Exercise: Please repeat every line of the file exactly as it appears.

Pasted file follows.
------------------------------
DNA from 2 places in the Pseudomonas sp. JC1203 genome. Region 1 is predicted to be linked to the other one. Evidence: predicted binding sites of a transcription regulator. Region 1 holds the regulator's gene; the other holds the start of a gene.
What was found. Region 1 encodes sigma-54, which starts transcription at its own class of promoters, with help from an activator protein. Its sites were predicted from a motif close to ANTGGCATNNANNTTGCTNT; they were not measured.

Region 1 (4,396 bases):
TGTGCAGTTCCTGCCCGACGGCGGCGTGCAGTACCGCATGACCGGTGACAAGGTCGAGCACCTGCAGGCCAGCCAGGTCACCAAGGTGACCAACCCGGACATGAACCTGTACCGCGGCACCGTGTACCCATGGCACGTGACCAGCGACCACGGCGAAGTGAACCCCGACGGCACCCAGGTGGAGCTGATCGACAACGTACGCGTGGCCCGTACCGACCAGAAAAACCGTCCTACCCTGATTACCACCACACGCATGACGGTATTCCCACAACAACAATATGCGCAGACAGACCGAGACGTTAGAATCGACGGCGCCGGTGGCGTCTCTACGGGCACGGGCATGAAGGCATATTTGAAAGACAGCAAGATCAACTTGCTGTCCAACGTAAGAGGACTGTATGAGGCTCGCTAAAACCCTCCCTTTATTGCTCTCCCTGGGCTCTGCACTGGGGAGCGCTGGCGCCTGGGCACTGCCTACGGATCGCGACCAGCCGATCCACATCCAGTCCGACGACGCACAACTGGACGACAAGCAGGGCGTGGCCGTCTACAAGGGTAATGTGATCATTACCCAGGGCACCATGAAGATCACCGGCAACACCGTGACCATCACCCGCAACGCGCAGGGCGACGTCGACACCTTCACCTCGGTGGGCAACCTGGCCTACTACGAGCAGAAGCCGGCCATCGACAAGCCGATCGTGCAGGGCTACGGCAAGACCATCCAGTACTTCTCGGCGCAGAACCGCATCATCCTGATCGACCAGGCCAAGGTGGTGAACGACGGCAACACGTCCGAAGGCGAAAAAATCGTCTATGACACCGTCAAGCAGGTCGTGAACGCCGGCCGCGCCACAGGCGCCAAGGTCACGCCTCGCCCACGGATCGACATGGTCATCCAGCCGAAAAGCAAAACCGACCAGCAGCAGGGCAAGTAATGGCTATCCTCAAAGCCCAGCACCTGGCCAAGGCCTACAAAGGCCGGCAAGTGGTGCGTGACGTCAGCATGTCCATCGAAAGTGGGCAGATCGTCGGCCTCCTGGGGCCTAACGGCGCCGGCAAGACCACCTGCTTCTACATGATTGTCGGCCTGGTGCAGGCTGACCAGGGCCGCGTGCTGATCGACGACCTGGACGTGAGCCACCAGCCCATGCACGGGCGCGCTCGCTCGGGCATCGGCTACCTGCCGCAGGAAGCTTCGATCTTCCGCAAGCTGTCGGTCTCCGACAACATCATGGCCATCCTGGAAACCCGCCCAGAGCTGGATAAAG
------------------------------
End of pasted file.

DNA from 2 places in the Pseudomonas sp. JC1203 genome. Region 1 is predicted to be linked to the other one. Evidence: predicted binding sites of a transcription regulator. Region 1 holds the regulator's gene; the other holds the start of a gene.
What was found. Region 1 encodes sigma-54, which starts transcription at its own class of promoters, with help from an activator protein. Its sites were predicted from a motif close to ANTGGCATNNANNTTGCTNT; they were not measured.

Region 1 (4,396 bases):
TGTGCAGTTCCTGCCCGACGGCGGCGTGCAGTACCGCATGACCGGTGACAAGGTCGAGCACCTGCAGGCCAGCCAGGTCACCAAGGTGACCAACCCGGACATGAACCTGTACCGCGGCACCGTGTACCCATGGCACGTGACCAGCGACCACGGCGAAGTGAACCCCGACGGCACCCAGGTGGAGCTGATCGACAACGTACGCGTGGCCCGTACCGACCAGAAAAACCGTCCTACCCTGATTACCACCACACGCATGACGGTATTCCCACAACAACAATATGCGCAGACAGACCGAGACGTTAGAATCGACGGCGCCGGTGGCGTCTCTACGGGCACGGGCATGAAGGCATATTTGAAAGACAGCAAGATCAACTTGCTGTCCAACGTAAGAGGACTGTATGAGGCTCGCTAAAACCCTCCCTTTATTGCTCTCCCTGGGCTCTGCACTGGGGAGCGCTGGCGCCTGGGCACTGCCTACGGATCGCGACCAGCCGATCCACATCCAGTCCGACGACGCACAACTGGACGACAAGCAGGGCGTGGCCGTCTACAAGGGTAATGTGATCATTACCCAGGGCACCATGAAGATCACCGGCAACACCGTGACCATCACCCGCAACGCGCAGGGCGACGTCGACACCTTCACCTCGGTGGGCAACCTGGCCTACTACGAGCAGAAGCCGGCCATCGACAAGCCGATCGTGCAGGGCTACGGCAAGACCATCCAGTACTTCTCGGCGCAGAACCGCATCATCCTGATCGACCAGGCCAAGGTGGTGAACGACGGCAACACGTCCGAAGGCGAAAAAATCGTCTATGACACCGTCAAGCAGGTCGTGAACGCCGGCCGCGCCACAGGCGCCAAGGTCACGCCTCGCCCACGGATCGACATGGTCATCCAGCCGAAAAGCAAAACCGACCAGCAGCAGGGCAAGTAATGGCTATCCTCAAAGCCCAGCACCTGGCCAAGGCCTACAAAGGCCGGCAAGTGGTGCGTGACGTCAGCATGTCCATCGAAAGTGGGCAGATCGTCGGCCTCCTGGGGCCTAACGGCGCCGGCAAGACCACCTGCTTCTACATGATTGTCGGCCTGGTGCAGGCTGACCAGGGCCGCGTGCTGATCGACGACCTGGACGTGAGCCACCAGCCCATGCACGGGCGCGCTCGCTCGGGCATCGGCTACCTGCCGCAGGAAGCTTCGATCTTCCGCAAGCTGTCGGTCTCCGACAACATCATGGCCATCCTGGAAACCCGCCCAGAGCTGGATAAAG